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California State Senate District 1

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California State Senate District 1
Current incumbentTed Gaines Republican Party
Ethnicity3.8% Black, 11.8% Hispanic[1]
Voting age76.9% age 18 and over
Next electionNovember 8, 2016
California’s first state senate district is represented by Republican Senator Ted Gaines.

As of the 2010 census, a total of 1,002,597 civilians reside within California's first state senate district.[2] California state senators represent an average of 931,349 residents.[3] After the 2000 Census, each member represented 846,791 residents.[4]

About the office

Members serve four-year terms with term limits.[5] The terms of the Senators are staggered so that half the membership is elected every two years. The senators representing odd-numbered districts are elected in years evenly divisible by four. The senators from even-numbered districts are elected in the intervening even-numbered years. California legislators assume office one month after election (December).


According to Article IV of the California Constitution, the candidate must be a United States Citizen, a resident of California for three years, a resident of the legislative district for one year and a registered voter in that district by the time nomination papers are filed.[6]


See also: Comparison of state legislative salaries

As of 2013, members of the California legislature are paid $95,291 per year. They are also given per diem of $141.86 per day in session.[7]

Term limis

See also: State legislatures with term limits

Since the passage of Prop 28 in 2012, legislators first elected on or after November 6, 2012 are limited to a maximum of 12 years. Prop 140, passed in 1990, effects any members elected prior to November 6, 2012 and limits them to a maximum of two four-year terms (eight years).[5]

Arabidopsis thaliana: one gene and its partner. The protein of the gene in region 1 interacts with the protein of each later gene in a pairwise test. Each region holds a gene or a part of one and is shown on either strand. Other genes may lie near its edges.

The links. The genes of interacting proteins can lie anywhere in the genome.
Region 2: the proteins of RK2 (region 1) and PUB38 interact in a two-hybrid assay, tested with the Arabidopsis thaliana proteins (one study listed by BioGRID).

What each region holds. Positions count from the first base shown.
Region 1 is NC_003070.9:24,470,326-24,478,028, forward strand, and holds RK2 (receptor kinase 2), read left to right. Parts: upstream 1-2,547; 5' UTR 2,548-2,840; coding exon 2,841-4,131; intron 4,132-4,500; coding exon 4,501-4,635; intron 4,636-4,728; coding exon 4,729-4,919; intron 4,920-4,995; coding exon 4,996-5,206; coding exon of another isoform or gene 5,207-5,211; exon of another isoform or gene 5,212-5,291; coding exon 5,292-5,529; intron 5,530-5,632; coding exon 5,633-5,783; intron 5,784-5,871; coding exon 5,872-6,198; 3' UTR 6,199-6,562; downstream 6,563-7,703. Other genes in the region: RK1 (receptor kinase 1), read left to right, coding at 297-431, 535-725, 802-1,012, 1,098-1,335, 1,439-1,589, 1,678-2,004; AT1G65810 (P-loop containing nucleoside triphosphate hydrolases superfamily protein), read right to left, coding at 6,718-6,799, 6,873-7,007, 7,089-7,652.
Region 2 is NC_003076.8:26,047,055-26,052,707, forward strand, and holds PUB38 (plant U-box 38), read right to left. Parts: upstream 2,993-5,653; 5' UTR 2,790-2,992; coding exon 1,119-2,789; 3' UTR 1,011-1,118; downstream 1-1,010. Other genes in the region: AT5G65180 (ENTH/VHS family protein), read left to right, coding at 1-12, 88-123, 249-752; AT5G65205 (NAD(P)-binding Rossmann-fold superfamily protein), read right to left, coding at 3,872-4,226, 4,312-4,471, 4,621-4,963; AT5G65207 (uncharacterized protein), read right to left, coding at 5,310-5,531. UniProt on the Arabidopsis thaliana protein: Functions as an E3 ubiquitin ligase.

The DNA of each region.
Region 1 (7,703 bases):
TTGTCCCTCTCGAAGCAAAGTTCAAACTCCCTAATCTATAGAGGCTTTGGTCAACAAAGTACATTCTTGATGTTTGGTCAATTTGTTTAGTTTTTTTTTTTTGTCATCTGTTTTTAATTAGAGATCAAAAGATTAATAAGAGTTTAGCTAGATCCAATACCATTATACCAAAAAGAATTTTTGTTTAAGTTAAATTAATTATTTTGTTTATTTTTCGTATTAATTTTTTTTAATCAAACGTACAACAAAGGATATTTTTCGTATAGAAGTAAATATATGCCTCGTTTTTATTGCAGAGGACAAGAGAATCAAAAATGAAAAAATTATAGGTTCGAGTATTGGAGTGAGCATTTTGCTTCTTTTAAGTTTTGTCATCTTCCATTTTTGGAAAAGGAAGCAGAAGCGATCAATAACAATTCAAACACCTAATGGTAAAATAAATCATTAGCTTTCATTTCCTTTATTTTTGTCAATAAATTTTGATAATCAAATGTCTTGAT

See also: How vacancies are filled in state legislatures

If there is a vacancy in the senate, the Governor must call for a special election. The election must be called by the Governor within fourteen days of the vacancy being created. No special election can be held if the vacancy happened in an election year and the nominating deadline passed.[8]



See also: California State Senate elections, 2012

Elections for the office of California State Senate consisted of a primary election on June 5, 2012, and a general election on November 6, 2012. The signature-filing deadline for candidates wishing to run in this election was March 9, 2012. Incumbent Ted Gaines and Julie Griffith-Flatter (D) defeated Les Baugh (R) and Bogdan Ambrozewicz (I) in the June 5 blanket primary, before defeating Griffith-Flatter in the general election.[9] [10]

California State Senate, District 1, General Election, 2012
Party Candidate Vote % Votes
     Republican Green check mark transparent.pngTed Gaines Incumbent 63.7% 263,256
     Democratic Julie Griffith-Flatter 36.3% 150,111
Total Votes 413,367
California State Senate, District 1 Blanket Primary, 2012
Party Candidate Vote % Votes
     Democratic Green check mark transparent.pngJulie Griffith-Flatter 30% 68,497
     Republican Les Baugh 16.4% 37,441
     Republican Green check mark transparent.pngTed Gaines Incumbent 48.3% 110,168
     Independent Bogdan Ambrozewicz 5.2% 11,923
Total Votes 228,029

Campaign contributions

Since 2000, candidates for California State Senate District 1 have raised a total of $3,221,510. Candidates who raised money in contributions earned $146,432 on average. All figures come from Follow the Money.

Campaign contributions, California State Senate District 1
Year Amount Candidates Average
2012 $480,898 4 $120,225
2010 $17,275 1 $17,275
2008 $446,276 2 $223,138
2006 $416,453 1 $416,453
2004 $779,649 5 $155,930
2002 $217,406 1 $217,406
2000 $863,553 8 $107,944
Total $3,221,510 22 $146,432

See also

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